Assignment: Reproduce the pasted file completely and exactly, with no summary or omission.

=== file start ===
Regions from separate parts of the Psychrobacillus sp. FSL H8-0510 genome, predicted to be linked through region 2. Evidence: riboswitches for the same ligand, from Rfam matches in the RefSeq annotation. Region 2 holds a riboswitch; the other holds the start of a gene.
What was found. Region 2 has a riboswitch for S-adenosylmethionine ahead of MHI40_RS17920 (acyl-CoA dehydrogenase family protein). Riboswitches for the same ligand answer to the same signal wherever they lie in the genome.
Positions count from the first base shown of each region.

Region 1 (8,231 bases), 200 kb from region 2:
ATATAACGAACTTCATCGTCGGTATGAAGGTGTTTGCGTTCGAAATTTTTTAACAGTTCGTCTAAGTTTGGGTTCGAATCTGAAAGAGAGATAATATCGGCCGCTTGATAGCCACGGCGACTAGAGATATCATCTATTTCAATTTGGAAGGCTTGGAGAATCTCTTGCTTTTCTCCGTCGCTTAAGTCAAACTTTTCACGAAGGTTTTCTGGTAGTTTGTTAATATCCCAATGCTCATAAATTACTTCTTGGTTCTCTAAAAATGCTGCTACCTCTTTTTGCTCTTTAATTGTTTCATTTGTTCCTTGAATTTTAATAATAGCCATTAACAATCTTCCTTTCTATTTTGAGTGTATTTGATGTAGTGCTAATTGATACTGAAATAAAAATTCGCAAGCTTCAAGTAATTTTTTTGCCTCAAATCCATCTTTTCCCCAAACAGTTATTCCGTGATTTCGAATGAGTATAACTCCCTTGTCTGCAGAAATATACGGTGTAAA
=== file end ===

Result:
Regions from separate parts of the Psychrobacillus sp. FSL H8-0510 genome, predicted to be linked through region 2. Evidence: riboswitches for the same ligand, from Rfam matches in the RefSeq annotation. Region 2 holds a riboswitch; the other holds the start of a gene.
What was found. Region 2 has a riboswitch for S-adenosylmethionine ahead of MHI40_RS17920 (acyl-CoA dehydrogenase family protein). Riboswitches for the same ligand answer to the same signal wherever they lie in the genome.
Positions count from the first base shown of each region.

Region 1 (8,231 bases), 200 kb from region 2:
ATATAACGAACTTCATCGTCGGTATGAAGGTGTTTGCGTTCGAAATTTTTTAACAGTTCGTCTAAGTTTGGGTTCGAATCTGAAAGAGAGATAATATCGGCCGCTTGATAGCCACGGCGACTAGAGATATCATCTATTTCAATTTGGAAGGCTTGGAGAATCTCTTGCTTTTCTCCGTCGCTTAAGTCAAACTTTTCACGAAGGTTTTCTGGTAGTTTGTTAATATCCCAATGCTCATAAATTACTTCTTGGTTCTCTAAAAATGCTGCTACCTCTTTTTGCTCTTTAATTGTTTCATTTGTTCCTTGAATTTTAATAATAGCCATTAACAATCTTCCTTTCTATTTTGAGTGTATTTGATGTAGTGCTAATTGATACTGAAATAAAAATTCGCAAGCTTCAAGTAATTTTTTTGCCTCAAATCCATCTTTTCCCCAAACAGTTATTCCGTGATTTCGAATGAGTATAACTCCCTTGTCTGCAGAAATATACGGTGTAAA